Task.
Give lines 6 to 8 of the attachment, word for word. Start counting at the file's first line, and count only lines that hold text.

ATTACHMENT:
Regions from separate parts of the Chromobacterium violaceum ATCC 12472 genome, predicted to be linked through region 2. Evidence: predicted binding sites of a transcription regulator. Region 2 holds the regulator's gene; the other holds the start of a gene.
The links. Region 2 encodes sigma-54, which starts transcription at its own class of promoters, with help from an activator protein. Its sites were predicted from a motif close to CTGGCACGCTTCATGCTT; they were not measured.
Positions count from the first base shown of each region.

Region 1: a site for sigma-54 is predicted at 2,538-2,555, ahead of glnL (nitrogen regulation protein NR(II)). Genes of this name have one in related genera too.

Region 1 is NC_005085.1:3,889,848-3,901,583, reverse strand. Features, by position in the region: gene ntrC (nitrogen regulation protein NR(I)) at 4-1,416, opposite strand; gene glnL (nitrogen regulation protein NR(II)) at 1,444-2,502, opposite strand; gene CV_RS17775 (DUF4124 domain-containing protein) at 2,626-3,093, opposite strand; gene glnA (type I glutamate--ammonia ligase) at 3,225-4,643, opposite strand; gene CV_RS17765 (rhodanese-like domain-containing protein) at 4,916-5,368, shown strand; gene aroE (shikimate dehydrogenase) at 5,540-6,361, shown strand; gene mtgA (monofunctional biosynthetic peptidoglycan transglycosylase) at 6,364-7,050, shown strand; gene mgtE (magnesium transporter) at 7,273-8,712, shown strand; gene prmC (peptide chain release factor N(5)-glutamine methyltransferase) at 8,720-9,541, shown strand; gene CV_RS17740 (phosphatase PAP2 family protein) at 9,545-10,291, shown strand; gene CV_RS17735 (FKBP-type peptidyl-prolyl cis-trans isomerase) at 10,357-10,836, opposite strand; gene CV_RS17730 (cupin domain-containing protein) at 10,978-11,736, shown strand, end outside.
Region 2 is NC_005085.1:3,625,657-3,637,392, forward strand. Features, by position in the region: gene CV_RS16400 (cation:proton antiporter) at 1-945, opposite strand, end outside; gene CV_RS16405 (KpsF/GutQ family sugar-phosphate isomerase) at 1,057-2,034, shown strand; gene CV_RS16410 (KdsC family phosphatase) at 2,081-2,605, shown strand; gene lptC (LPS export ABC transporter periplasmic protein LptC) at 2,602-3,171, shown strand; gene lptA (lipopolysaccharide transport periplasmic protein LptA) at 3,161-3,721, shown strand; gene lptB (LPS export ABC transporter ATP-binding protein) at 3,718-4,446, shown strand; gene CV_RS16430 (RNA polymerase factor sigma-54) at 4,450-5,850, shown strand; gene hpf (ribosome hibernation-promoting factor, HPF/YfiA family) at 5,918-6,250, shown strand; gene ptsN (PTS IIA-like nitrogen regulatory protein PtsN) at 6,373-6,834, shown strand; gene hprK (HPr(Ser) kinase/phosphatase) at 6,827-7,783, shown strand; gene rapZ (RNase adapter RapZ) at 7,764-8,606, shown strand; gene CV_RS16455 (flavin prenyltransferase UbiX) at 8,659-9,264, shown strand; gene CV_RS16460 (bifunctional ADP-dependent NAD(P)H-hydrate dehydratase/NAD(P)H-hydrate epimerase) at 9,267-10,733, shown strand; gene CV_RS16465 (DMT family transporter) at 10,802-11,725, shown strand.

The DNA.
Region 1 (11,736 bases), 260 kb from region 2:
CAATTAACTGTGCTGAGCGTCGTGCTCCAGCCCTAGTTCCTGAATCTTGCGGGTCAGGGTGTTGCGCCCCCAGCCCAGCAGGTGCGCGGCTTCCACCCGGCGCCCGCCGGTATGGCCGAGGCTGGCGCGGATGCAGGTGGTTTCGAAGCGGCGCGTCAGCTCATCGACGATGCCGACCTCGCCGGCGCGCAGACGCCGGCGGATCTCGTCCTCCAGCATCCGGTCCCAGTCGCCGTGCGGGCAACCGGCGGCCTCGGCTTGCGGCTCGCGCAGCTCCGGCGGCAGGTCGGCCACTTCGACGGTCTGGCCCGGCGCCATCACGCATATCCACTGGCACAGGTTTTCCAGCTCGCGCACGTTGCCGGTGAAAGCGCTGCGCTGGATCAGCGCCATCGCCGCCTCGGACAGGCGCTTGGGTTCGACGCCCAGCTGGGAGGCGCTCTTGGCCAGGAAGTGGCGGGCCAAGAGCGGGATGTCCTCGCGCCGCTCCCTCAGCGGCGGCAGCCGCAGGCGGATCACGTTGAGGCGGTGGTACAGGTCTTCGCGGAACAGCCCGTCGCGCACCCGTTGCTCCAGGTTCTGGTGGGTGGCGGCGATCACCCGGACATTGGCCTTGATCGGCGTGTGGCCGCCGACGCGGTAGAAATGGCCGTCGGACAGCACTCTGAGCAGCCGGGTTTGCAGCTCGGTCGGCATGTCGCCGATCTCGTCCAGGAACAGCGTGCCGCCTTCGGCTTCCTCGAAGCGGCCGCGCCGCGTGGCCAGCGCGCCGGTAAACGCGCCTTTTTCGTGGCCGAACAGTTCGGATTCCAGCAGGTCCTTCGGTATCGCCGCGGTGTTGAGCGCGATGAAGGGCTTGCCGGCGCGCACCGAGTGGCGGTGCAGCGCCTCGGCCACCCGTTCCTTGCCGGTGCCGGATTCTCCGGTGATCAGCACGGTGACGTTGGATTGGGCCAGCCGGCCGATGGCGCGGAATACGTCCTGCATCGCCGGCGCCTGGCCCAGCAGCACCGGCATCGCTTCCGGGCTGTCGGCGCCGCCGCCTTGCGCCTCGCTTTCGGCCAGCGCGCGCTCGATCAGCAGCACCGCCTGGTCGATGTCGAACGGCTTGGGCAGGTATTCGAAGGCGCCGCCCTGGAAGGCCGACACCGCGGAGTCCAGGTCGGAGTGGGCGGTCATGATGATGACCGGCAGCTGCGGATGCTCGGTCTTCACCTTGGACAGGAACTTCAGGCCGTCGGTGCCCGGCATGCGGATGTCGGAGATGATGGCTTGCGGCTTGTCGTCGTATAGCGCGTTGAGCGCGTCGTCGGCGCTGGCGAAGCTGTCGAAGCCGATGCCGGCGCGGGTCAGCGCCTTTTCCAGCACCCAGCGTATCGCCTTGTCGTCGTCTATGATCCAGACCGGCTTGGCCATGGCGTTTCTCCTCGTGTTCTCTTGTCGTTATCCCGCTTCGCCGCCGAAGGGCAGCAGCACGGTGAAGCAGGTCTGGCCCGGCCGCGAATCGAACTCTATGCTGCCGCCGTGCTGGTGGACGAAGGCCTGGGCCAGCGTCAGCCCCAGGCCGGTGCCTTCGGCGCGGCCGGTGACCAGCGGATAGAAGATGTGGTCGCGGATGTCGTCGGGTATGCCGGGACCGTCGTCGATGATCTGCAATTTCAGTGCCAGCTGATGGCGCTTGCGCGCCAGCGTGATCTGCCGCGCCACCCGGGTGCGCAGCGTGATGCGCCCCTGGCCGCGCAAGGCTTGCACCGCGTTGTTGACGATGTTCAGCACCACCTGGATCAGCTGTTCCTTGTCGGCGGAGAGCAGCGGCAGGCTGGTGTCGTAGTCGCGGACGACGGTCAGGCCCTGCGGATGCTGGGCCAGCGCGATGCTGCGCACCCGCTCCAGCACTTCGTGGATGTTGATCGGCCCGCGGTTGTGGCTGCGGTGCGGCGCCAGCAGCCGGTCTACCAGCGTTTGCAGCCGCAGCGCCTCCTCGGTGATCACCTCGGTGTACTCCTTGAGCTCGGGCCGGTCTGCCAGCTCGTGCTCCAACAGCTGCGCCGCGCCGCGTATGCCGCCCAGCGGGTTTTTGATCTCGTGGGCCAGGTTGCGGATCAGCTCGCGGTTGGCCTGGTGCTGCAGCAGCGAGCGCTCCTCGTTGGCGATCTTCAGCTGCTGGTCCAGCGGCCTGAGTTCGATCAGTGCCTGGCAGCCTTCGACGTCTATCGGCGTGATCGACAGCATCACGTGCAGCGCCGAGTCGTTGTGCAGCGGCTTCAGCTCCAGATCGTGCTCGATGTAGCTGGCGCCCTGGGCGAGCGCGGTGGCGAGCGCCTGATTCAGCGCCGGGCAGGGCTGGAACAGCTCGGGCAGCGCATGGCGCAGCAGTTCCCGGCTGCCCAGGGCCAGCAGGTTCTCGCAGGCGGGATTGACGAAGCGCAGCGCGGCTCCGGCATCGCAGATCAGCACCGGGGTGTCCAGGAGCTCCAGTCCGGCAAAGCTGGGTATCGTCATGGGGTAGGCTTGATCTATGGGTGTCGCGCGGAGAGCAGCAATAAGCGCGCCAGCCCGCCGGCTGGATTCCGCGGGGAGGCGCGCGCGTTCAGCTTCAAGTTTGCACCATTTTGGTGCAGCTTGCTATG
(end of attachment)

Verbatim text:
Region 2 is NC_005085.1:3,625,657-3,637,392, forward strand. Features, by position in the region: gene CV_RS16400 (cation:proton antiporter) at 1-945, opposite strand, end outside; gene CV_RS16405 (KpsF/GutQ family sugar-phosphate isomerase) at 1,057-2,034, shown strand; gene CV_RS16410 (KdsC family phosphatase) at 2,081-2,605, shown strand; gene lptC (LPS export ABC transporter periplasmic protein LptC) at 2,602-3,171, shown strand; gene lptA (lipopolysaccharide transport periplasmic protein LptA) at 3,161-3,721, shown strand; gene lptB (LPS export ABC transporter ATP-binding protein) at 3,718-4,446, shown strand; gene CV_RS16430 (RNA polymerase factor sigma-54) at 4,450-5,850, shown strand; gene hpf (ribosome hibernation-promoting factor, HPF/YfiA family) at 5,918-6,250, shown strand; gene ptsN (PTS IIA-like nitrogen regulatory protein PtsN) at 6,373-6,834, shown strand; gene hprK (HPr(Ser) kinase/phosphatase) at 6,827-7,783, shown strand; gene rapZ (RNase adapter RapZ) at 7,764-8,606, shown strand; gene CV_RS16455 (flavin prenyltransferase UbiX) at 8,659-9,264, shown strand; gene CV_RS16460 (bifunctional ADP-dependent NAD(P)H-hydrate dehydratase/NAD(P)H-hydrate epimerase) at 9,267-10,733, shown strand; gene CV_RS16465 (DMT family transporter) at 10,802-11,725, shown strand.

The DNA.
Region 1 (11,736 bases), 260 kb from region 2: